POSTED: December 3rd 2013

American Apparel to release Principle 6 campaign to protest Russia's anti-gay laws

American tennis star James Blake wears the Principle 6 t-shirt / Principle 6
American tennis star James Blake wears the Principle 6 t-shirt / Principle 6


American Apparel will partner with United States gay rights activists to create a clothing line to protest the Russian laws on homosexuality at the Winter Olympics in Sochi.

The clothing line will fall under the “Principle 6” campaign, named after the Olympic Charter’s decree of discrimination based on race, religion, politics, gender or otherwise is “incompatible” with the Olympic movement.

The hope is the wearing of the American Apparel clothing will allow for an avenue of protest not out of line with the law enforcement authorities in Sochi. The activists also hope it will not violate the Olympic ban on political speech.

“This campaign is not about politics, it’s about principles,” Athlete Ally Executive Director Hudson Taylor said.

“The Principle 6 campaign allows athletes and fans to support LGBT equality leading up to and during the Sochi Olympics without fear of arrest under Russia’s anti-gay propaganda laws or penalty under the Olympic ban on political speech.”

“If the International Olympic Committee refuses to enforce their own principles while host countries attack human rights and the dignity of athletes, the Olympic Charter is meaningless,” All Out Co-Founder and Executive Director Andre Banks said. “Principle 6 of the Olympic Charter says that sport does not discriminate. Our campaign is a way for Olympians and millions of fans to drive that message home to the IOC.”

The controversial legislation – which is aimed at protecting children from harmful influences and does not prevent adults from making their own choices, according to proponents – was signed by Russian Federation President Vladimir Putin in June.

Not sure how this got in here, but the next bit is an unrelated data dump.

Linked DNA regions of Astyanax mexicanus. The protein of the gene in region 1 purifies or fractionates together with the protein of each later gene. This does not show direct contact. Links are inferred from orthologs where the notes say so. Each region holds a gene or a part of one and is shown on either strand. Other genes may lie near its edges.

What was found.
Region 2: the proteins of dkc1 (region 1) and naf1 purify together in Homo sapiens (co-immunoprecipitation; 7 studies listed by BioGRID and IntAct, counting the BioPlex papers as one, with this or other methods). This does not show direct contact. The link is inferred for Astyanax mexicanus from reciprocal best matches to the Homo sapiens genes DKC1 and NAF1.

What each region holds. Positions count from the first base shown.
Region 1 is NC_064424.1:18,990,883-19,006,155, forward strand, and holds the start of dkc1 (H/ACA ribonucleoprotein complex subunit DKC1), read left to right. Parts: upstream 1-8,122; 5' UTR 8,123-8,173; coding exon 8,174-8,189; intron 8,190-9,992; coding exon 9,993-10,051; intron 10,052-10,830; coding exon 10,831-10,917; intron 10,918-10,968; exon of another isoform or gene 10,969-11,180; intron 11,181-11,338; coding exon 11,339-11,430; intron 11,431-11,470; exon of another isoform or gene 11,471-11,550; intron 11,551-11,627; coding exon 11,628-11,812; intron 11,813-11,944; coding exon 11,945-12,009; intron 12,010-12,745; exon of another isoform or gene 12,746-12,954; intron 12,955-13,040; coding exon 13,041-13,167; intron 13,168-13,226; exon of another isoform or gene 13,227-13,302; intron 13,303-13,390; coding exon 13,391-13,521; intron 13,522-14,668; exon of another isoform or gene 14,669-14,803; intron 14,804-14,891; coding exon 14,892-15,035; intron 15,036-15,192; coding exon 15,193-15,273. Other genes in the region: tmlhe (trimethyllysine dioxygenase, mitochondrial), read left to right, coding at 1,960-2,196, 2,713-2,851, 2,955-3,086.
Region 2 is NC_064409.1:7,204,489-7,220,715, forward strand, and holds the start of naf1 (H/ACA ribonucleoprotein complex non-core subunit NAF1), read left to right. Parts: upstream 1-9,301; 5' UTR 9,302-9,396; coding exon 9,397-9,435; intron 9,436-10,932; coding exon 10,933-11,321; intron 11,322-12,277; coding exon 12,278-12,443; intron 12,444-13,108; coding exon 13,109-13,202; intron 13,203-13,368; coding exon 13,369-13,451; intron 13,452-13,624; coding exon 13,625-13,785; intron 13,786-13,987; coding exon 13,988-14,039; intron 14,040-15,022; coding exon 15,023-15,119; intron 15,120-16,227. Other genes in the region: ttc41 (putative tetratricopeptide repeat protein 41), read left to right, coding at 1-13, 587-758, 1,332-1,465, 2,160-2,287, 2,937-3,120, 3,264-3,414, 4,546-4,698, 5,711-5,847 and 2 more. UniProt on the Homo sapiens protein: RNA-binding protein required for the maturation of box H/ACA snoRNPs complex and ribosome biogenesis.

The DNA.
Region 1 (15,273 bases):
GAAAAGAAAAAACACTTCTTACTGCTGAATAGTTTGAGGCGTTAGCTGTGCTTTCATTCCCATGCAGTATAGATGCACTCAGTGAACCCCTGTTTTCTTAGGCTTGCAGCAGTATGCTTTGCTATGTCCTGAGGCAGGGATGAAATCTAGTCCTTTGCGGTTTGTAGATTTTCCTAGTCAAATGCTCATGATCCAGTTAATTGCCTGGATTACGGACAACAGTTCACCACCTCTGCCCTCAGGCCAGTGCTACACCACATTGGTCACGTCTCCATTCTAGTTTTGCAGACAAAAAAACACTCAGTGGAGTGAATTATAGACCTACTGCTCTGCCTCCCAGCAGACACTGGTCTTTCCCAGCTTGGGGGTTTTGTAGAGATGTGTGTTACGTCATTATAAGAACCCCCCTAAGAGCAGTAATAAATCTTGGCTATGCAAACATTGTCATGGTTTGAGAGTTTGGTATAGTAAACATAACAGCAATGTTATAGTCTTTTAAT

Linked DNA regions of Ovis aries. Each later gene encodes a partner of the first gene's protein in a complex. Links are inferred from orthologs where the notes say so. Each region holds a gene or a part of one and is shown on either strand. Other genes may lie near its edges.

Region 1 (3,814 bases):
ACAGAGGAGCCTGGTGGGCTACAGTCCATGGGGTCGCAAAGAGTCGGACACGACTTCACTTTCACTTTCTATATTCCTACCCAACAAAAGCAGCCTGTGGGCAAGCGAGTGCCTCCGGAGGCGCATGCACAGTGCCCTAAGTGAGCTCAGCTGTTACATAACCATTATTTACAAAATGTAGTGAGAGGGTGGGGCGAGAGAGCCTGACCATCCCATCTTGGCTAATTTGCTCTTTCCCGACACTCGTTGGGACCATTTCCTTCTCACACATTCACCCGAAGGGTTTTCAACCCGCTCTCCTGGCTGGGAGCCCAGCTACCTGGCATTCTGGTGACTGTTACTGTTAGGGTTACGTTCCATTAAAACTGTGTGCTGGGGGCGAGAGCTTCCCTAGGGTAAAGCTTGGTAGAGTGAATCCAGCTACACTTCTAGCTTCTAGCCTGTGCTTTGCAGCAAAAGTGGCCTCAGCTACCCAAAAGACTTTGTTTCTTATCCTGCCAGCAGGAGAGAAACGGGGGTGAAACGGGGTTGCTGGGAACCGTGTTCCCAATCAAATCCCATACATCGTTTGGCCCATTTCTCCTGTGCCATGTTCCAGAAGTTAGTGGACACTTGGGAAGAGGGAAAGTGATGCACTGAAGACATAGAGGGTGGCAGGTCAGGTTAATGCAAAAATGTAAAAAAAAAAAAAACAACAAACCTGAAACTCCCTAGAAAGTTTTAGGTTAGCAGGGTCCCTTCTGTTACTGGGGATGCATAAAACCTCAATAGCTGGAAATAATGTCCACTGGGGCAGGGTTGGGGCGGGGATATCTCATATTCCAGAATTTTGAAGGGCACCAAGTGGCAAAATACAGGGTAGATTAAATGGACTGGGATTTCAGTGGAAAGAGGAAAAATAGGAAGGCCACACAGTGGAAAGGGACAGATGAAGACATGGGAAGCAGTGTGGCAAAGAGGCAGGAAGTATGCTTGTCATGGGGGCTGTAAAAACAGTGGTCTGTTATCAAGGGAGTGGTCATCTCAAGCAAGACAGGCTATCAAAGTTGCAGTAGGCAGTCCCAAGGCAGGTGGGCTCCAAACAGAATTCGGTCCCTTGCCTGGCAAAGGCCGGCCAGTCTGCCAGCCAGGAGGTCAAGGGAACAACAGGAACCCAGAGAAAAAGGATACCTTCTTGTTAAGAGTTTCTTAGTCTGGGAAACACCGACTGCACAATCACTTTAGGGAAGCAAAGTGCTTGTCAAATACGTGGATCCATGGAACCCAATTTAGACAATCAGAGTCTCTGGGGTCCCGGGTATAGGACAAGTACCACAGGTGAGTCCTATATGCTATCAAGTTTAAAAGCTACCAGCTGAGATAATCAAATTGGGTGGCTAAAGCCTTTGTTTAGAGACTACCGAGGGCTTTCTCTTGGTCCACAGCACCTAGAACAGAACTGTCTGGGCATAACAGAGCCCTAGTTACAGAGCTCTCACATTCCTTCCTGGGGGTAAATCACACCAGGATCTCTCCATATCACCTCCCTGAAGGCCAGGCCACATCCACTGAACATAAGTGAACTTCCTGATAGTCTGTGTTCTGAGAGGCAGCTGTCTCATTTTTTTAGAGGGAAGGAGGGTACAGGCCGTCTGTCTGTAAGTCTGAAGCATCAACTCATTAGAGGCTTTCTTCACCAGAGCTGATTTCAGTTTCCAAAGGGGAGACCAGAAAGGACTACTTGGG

The “Principle 6” clothing will be rolled out 1 Jan. 2014, with 34 Olympians and professional athletes set to serve as representatives, including Australian snowboarder Belle Brockhoff.

“Principle 6 is a way for everyone, everywhere to celebrate the values that inspire the Olympic Games while showing support for equality in Russia,” Brockhoff said.

National Basketball Association star Steve Nash and former top-ranked tennis player Andy Roddick are also signed on to represent American Apparel’s campaign.

“American Apparel has always stood up for the LGBT community,” American Apparel Creative Director Iris Alonzo said. “The idea of excluding anyone from the Olympic Games based on their sexual orientation is unthinkable. We are proud to join Athlete Ally and All Out to provide a way for athletes and fans to speak out against unjust discrimination.”

“By openly supporting Principle 6 at the Winter Games in Sochi, everyone can help uphold and promote the Olympic values of non-discrimination and stand in solidarity with lesbian, gay, bi and trans people in Russia and around the world,” spokesperson for one of Russia’s LGBT groups Anastasia Smirnova said.

Keywords · American Apparel · Russia · Russian Federation · LGBT · United States · Andy Roddick · Steve Nash · Olympics · Olympic Games · Winter Games · Sochi · Sochi 2014 · International Olympic Committee · IOC ·

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